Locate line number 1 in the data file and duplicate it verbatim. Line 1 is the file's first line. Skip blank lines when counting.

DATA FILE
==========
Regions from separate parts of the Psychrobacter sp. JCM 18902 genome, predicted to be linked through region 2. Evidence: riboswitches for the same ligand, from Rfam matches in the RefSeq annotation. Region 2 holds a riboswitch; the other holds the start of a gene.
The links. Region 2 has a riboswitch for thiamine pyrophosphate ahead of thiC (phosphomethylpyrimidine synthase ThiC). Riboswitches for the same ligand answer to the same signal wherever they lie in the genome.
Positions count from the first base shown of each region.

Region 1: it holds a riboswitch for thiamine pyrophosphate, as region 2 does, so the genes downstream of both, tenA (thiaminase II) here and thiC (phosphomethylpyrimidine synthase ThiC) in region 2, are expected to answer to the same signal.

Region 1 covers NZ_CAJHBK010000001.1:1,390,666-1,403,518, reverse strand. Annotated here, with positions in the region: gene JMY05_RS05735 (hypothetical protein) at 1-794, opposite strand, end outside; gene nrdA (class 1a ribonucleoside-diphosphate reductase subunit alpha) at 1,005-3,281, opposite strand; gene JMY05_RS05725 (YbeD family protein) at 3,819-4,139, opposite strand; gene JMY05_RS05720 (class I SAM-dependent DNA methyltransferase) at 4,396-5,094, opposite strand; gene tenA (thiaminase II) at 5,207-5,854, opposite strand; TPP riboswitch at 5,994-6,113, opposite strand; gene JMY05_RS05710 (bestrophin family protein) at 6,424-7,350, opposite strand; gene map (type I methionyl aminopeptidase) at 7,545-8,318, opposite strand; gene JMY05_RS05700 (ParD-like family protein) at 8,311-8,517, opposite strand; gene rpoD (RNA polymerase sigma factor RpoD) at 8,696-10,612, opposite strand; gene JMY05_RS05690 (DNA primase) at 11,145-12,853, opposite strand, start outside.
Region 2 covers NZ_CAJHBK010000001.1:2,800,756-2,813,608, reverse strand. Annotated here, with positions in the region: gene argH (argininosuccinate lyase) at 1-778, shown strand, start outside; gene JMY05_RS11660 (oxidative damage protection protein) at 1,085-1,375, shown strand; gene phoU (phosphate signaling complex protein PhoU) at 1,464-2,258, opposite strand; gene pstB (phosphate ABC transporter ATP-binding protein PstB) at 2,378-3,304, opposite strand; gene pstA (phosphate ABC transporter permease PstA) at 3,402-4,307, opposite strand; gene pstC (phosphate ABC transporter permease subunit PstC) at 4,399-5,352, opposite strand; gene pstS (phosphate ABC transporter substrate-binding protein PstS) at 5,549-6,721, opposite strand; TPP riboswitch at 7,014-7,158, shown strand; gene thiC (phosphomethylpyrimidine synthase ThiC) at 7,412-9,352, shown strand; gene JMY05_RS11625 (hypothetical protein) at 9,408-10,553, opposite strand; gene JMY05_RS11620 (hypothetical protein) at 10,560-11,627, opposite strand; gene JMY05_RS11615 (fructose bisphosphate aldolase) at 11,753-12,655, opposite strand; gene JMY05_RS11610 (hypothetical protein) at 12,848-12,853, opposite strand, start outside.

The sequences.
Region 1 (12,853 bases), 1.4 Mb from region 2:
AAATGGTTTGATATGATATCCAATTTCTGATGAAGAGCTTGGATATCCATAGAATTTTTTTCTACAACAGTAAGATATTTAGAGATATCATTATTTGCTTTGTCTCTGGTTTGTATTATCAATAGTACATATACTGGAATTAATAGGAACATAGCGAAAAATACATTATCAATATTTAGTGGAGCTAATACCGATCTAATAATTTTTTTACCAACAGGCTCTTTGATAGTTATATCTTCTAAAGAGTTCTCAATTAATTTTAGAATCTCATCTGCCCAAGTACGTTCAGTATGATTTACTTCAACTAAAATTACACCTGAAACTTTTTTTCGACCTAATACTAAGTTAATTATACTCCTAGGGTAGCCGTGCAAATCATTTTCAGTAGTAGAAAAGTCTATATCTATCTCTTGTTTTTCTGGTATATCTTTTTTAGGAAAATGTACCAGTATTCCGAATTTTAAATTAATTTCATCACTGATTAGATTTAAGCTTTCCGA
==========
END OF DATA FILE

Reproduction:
Regions from separate parts of the Psychrobacter sp. JCM 18902 genome, predicted to be linked through region 2. Evidence: riboswitches for the same ligand, from Rfam matches in the RefSeq annotation. Region 2 holds a riboswitch; the other holds the start of a gene.